This compilation is nothing if not eclectic.
The set, which includes Colorado Springs residents No Alibi, has something for the back-packer set, for the Cali Riders, for the Houston Hustler’s, and for the Midwest Party People. They’ve even got something for fans of vintage Bone (track 16—“Your World, My Pain” by BMP267 sounds like it was siphoned off of a Wish Bone album) and early Ghetto Boys (Sever Tru?t’s “Deceived,” with its haunted house keys and horror movie strings) ; as well as Twista fans (see track 14 (“Mentally Unstable” featuring No Alibi’s DVC, Sever Tru?h and Misfit).
For the R&B minded folks, No Alibi have included a few tracks that include the Latin-tinged “Spanish Alibi” featuring Sever Tru?h and Diablo w/ Base Jase, along with “If I Could Make You See” by Huero with Prestige. The lilting female vocals alone would have been worth the listen.
What they don’t have, however, is cohesion and a sound that is indigenous to Colorado. Indeed, they’ve included everything here but the kitchen sink. This tactic may work to get them fans on a national level, but it can’t help them stand out from the crowd. To their defense, the members of Alibi—who take up the lion’s share of this project—originate from places outside of the C-O. Truth hails from Kentucky; while Doughboy spent his formative years in Kentucky and Tennessee; and Sho Nuff was born in Hawaii. But, they all met while residing in Widefield, CO; where many of them still reside today. This is where they went to school and spent time in jail; the bio’s are filled with references to “being arrested many times,” being involved in shoot-outs and doing jail time.
I guess that would explain the tone of the album; references to guns, drugs, hoes and crime in song titles like “Runaway,” “Ready 2 Die,” “Freak Ho” and “Mentally Unstable.” This and skits that involve Mafia Dons conjure up images of projects along the Eastern seaboard or barrio’s in Los Angeles, not a suburb of Colorado Springs like Widefield.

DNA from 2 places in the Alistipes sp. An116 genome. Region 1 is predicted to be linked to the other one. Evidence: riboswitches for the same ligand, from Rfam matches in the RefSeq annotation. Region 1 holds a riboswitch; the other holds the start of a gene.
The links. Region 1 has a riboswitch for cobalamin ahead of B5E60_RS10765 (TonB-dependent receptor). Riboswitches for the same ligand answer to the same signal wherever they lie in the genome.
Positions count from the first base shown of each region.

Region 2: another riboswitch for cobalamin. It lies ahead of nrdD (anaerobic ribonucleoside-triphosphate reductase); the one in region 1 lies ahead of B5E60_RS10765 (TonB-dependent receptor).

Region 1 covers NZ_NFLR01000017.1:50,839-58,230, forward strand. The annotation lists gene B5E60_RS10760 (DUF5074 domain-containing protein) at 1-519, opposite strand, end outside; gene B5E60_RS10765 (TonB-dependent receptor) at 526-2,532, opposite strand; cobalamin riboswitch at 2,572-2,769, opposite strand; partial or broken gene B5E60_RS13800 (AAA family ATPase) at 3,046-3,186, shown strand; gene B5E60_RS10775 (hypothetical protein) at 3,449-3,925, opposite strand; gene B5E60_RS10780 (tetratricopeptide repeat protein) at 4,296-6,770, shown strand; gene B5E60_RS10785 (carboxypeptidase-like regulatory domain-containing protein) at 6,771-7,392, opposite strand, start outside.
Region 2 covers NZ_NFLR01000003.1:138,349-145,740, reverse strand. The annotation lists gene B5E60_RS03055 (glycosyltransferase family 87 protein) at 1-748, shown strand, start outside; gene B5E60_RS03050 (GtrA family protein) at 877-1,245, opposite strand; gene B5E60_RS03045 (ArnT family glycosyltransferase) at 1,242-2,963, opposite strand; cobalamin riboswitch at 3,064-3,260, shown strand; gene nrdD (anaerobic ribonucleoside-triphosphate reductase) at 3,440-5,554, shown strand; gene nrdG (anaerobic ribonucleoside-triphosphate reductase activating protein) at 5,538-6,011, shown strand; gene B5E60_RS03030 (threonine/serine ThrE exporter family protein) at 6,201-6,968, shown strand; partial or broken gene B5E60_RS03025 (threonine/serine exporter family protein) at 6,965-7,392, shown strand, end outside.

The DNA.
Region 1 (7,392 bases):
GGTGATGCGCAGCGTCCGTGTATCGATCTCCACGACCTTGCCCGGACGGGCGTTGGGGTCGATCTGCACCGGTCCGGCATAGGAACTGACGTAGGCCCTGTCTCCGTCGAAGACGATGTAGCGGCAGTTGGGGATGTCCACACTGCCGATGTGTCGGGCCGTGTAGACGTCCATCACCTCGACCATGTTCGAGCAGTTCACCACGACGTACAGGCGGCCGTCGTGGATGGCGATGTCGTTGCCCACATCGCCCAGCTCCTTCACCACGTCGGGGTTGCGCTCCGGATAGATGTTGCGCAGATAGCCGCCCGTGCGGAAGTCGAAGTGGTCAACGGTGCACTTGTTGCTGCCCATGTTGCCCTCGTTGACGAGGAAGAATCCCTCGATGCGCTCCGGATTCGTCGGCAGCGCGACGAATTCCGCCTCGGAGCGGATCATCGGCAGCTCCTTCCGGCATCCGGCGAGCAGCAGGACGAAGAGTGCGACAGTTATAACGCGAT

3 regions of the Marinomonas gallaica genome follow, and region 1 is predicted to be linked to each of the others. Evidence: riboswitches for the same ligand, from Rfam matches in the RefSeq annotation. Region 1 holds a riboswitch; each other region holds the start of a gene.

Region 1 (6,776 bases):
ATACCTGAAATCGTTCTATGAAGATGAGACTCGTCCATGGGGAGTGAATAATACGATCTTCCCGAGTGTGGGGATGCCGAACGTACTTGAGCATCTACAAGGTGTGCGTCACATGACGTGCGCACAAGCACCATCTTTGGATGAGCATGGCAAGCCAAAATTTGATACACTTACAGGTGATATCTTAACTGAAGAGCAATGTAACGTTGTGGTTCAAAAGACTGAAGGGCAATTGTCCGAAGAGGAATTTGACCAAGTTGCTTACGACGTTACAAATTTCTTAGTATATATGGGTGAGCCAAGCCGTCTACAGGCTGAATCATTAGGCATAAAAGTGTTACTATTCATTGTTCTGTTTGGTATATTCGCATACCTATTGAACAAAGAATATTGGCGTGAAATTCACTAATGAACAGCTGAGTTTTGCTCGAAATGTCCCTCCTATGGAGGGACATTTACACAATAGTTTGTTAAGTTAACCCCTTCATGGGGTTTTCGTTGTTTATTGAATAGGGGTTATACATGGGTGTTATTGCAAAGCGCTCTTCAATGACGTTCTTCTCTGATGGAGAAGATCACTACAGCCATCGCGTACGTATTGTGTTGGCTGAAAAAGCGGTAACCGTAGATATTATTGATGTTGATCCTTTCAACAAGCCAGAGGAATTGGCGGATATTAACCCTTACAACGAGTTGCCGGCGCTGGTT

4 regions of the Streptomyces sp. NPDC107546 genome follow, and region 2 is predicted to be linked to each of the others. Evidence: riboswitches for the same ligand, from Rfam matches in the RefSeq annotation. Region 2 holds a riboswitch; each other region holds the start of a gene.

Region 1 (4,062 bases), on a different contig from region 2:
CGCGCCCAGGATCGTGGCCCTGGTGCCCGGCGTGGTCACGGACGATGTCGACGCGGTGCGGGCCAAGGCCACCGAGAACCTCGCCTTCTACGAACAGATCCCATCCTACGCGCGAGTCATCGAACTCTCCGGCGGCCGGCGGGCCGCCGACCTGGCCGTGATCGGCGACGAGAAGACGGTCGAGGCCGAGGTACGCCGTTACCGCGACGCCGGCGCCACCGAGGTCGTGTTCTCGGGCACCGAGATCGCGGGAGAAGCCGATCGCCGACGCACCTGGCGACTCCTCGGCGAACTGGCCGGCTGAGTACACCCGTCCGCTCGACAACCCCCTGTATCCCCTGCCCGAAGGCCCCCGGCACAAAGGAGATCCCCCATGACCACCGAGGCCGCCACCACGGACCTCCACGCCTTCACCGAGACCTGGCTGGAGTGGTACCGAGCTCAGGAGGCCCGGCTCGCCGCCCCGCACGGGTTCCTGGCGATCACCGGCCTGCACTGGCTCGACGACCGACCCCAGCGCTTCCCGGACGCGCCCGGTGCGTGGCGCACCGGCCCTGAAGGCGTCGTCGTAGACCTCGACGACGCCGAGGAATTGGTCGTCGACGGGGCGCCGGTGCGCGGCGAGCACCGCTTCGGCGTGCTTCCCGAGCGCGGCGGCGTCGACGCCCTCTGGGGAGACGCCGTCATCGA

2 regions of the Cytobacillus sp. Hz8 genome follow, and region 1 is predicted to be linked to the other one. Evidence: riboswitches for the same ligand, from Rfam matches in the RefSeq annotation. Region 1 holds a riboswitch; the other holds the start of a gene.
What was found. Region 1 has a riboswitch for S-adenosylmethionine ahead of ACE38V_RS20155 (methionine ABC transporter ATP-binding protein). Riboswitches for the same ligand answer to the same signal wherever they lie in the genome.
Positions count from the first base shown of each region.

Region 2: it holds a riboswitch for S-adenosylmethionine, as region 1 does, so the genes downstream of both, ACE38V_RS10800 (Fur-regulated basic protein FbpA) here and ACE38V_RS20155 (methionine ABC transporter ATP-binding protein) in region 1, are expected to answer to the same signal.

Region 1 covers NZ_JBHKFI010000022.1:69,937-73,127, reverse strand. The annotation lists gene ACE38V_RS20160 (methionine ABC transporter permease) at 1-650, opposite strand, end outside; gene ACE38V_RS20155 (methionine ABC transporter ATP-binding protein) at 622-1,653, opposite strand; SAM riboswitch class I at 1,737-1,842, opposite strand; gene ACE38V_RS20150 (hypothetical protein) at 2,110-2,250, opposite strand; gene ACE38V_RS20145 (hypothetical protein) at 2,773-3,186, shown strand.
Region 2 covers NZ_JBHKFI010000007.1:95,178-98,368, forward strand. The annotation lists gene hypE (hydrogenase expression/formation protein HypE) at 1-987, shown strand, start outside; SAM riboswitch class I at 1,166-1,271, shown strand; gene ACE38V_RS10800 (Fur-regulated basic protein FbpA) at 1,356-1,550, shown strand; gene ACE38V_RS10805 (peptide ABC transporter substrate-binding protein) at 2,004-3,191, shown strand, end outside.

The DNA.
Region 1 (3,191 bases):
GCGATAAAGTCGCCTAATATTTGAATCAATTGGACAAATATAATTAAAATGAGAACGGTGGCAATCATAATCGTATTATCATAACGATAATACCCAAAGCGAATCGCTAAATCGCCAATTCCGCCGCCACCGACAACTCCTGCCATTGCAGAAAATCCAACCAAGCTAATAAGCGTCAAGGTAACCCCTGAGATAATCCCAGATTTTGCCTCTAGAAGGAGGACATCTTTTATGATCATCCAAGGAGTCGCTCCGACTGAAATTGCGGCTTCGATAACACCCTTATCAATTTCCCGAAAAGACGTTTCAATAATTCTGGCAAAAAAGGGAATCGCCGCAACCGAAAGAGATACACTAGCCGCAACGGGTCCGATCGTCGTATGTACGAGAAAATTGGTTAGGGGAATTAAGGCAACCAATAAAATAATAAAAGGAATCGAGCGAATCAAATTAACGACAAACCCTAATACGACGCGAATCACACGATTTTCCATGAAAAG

This isn’t to say that there aren’t inspired moments here. “Love Song” with Diablo & Doughboy is a nice change of pace among the proceedings, a love song replete with strained singing and gangsta keyboards. “Nothin Like This” featuring Accumen 1 and Base Jase, with Sever Tru?h and Doughboy, is a bouncy independent style joint with a catchy hook. And the appearance of Black Pegasus on “Anotha Day,” offers a much needed injection of humor and lyrical wordplay over a synth heavy beat and spare drums that would be readily received on a club dance floor.
BMP267, who hails from Arizona but currently resides in Vegas, best exemplifies the persona of this collection through their two contributions that could have easily been gleamed from a “best of Cleveland” disk. For independent hip-hop fans there’s just too much of the gangster style to make this compilation appealing, and for true gangster music fans, there’s not enough originality to sway them from what they already get from their favorite artists.
So its interesting then when the CD’s final full track “Message For Ya Mind” (Sever Tru?h featuring I.D.), with its moving bass, poppy keys and snappy snares, has a lyrical line “No more love for the game/ it’s all commercialized…” The premise of the song is that Rap music is no longer original.
Maybe this track was included to add legitimacy to the proceedings? However you look at it, though, No Locked Doors is more for those behind bars than those enjoying freedom, creative or otherwise.